Storyteller 3.0 Official Release — and on to 4.0

I was able to finally cut an official Storyteller 3.0 release to Nuget at the end of last week with a few fixes. Storyteller is a tool for writing and running executable specifications (BDD, if you absolutely have to call it that), end to end automated testing, and a separate function for generating technical documentation websites that I’ve used for StructureMap, Marten, and Storyteller itself.

Some links with a whole lot more information:

I’ve done two conference talks about Storyteller in the last year but both of the videos were never posted. I’ve had rotten luck with this lately:( I *might* be doing a talk about the building of the Storyteller client with React.js at CodeMash.


Onward to 4.0!

With Marten settling down after its 1.0 release, I’ve been able to devote much more time to Storyteller and the 4.0 release is well underway. While there are worlds of little GitHub issues to knock down, the big themes for 4.0 are to:

  1. Get Storyteller running cross platform using the CoreCLR. I blogged about my plans for pulling this off a couple weeks ago, and as of last week I’m able to run Storyteller locally on Mac OSX. I’ll be writing a follow up experience report post soon, but the summary is “so, that sucked.”
  2. Fully embrace the dotnet CLI and create a dotnet test adapter for Storyteller to make it far easier for developers to run and debug Storyteller specifications
  3. The “step through” model of executing specifications when troubleshooting failing specs. This is partially done now, but there’s plenty to do on the UI client side before it’s really usable.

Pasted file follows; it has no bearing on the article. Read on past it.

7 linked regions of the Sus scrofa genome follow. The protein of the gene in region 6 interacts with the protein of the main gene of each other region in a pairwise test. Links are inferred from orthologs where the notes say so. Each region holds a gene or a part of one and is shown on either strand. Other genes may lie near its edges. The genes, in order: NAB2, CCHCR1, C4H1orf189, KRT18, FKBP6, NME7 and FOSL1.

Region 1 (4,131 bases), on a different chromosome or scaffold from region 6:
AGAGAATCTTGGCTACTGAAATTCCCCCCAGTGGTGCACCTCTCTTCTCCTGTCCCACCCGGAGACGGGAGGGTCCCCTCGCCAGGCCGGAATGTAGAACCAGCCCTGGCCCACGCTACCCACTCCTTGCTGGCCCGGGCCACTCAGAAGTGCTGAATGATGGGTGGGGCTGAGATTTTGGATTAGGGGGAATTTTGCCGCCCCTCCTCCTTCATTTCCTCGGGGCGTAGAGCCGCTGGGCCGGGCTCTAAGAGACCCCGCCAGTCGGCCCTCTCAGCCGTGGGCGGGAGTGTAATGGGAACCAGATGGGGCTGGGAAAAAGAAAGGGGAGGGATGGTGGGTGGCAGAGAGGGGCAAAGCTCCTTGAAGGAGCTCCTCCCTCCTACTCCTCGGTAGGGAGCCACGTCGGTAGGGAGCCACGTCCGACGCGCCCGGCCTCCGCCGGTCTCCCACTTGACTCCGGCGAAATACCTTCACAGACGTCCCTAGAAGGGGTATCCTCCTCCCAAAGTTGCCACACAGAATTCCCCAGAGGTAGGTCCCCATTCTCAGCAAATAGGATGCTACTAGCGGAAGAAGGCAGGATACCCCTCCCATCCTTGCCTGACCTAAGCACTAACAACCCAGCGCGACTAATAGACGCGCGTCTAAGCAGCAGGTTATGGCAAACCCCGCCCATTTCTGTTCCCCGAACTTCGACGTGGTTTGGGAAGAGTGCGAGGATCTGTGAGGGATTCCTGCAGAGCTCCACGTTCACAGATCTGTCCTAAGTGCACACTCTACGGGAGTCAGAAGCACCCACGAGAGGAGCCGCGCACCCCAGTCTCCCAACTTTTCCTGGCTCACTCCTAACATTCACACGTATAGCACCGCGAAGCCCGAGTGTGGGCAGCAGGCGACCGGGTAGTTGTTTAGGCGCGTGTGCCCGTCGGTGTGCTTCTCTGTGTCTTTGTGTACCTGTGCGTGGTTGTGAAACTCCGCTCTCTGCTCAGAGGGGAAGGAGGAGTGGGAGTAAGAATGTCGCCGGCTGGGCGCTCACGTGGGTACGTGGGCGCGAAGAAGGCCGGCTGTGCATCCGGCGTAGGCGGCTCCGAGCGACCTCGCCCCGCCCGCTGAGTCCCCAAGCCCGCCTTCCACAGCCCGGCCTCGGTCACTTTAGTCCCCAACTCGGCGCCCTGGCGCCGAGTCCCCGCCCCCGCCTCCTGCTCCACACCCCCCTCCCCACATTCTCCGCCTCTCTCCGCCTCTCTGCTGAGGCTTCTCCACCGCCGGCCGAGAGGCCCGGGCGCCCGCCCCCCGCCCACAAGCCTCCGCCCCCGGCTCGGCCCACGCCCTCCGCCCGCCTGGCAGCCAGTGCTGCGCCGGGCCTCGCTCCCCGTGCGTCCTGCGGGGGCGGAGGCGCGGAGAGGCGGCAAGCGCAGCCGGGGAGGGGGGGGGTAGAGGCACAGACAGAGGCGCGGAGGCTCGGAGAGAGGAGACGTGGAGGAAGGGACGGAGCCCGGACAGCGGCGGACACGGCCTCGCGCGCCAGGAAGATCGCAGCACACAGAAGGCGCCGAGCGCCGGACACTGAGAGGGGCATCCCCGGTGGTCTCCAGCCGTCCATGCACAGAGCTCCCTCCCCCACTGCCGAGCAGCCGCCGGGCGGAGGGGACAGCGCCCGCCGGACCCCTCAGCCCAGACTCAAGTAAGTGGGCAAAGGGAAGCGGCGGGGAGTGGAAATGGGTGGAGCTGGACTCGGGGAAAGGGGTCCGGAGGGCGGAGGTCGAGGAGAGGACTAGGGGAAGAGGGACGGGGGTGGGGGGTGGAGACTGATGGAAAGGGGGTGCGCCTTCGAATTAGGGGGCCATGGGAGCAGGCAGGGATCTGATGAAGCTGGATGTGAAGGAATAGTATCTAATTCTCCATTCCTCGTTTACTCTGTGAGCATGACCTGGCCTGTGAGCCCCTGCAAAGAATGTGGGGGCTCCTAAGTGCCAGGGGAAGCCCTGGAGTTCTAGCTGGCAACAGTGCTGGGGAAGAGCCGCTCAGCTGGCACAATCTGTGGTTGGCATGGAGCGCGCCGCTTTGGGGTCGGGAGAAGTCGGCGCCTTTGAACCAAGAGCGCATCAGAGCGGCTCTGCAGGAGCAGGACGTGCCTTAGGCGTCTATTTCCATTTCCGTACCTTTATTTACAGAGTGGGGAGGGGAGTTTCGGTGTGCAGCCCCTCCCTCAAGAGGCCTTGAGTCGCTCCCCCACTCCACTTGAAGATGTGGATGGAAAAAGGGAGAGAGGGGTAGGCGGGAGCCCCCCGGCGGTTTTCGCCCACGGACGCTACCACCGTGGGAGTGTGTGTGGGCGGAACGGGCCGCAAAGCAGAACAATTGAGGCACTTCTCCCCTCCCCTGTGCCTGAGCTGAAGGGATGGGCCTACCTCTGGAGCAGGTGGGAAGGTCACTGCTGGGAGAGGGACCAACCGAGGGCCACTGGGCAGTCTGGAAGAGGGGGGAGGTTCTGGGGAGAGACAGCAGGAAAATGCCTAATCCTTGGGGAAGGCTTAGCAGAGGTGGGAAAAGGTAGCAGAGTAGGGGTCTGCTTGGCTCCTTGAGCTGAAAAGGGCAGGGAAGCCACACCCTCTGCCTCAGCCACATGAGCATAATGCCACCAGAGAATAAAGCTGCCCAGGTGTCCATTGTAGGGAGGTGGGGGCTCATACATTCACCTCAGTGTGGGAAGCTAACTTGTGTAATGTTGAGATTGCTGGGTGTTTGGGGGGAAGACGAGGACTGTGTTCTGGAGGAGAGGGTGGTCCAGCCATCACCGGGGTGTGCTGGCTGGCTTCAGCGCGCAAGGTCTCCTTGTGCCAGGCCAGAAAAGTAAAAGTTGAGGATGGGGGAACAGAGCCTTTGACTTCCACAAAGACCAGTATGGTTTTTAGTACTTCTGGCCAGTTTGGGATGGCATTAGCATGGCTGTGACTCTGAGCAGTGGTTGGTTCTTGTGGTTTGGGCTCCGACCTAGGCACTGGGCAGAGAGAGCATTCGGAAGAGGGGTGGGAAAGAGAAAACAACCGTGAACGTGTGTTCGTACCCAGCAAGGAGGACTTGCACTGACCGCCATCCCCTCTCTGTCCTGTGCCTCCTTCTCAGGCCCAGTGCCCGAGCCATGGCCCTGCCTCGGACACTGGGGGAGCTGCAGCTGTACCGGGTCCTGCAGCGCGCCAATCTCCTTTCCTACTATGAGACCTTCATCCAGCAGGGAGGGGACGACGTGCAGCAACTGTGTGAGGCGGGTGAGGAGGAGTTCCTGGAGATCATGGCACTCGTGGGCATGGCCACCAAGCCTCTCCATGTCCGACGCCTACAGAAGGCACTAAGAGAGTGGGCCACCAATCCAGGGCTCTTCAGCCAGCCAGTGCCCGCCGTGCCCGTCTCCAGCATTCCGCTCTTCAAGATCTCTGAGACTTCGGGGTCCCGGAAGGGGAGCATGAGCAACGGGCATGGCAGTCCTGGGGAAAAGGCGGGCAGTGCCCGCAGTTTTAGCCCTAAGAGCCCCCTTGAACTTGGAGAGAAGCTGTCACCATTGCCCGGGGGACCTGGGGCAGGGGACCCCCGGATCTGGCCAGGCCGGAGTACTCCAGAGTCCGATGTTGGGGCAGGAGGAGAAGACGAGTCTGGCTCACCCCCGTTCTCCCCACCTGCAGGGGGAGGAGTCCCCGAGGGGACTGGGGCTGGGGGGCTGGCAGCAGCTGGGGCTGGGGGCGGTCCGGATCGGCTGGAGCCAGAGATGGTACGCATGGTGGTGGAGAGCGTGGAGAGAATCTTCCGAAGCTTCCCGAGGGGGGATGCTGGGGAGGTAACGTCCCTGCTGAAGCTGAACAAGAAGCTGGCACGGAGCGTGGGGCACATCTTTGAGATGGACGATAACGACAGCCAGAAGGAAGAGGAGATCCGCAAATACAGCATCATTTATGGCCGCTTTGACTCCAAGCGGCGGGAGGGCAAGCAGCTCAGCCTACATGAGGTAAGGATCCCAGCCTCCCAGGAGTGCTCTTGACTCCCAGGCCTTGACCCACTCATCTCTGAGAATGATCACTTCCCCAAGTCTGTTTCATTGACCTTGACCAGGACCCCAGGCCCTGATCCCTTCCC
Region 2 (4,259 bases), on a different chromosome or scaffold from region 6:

4. Extend the reach of Storyteller by allowing users to author the specification language on the fly in the specification editor without having to first write C# code. My hope is that this feature will make Storyteller much more effective as a specifications tool. This had been a goal of the 3.0 release, but I never got to do it.
  5. Enhance the performance testing and diagnostic support in Storyteller today. Maybe the most popular feature of Storyteller is how it captures, correlates, and displays information about the system performance during spec execution. I’d like to take this farther with possible support for gathering benchmark data and allowing teams to express non-functional requirements about performance that would cause specifications to fail if they’re too slow.
  6. Potentially, be able to use the existing Storyteller specification editor and runner against completely different testing engines written for other languages or platforms

More coming this fall…


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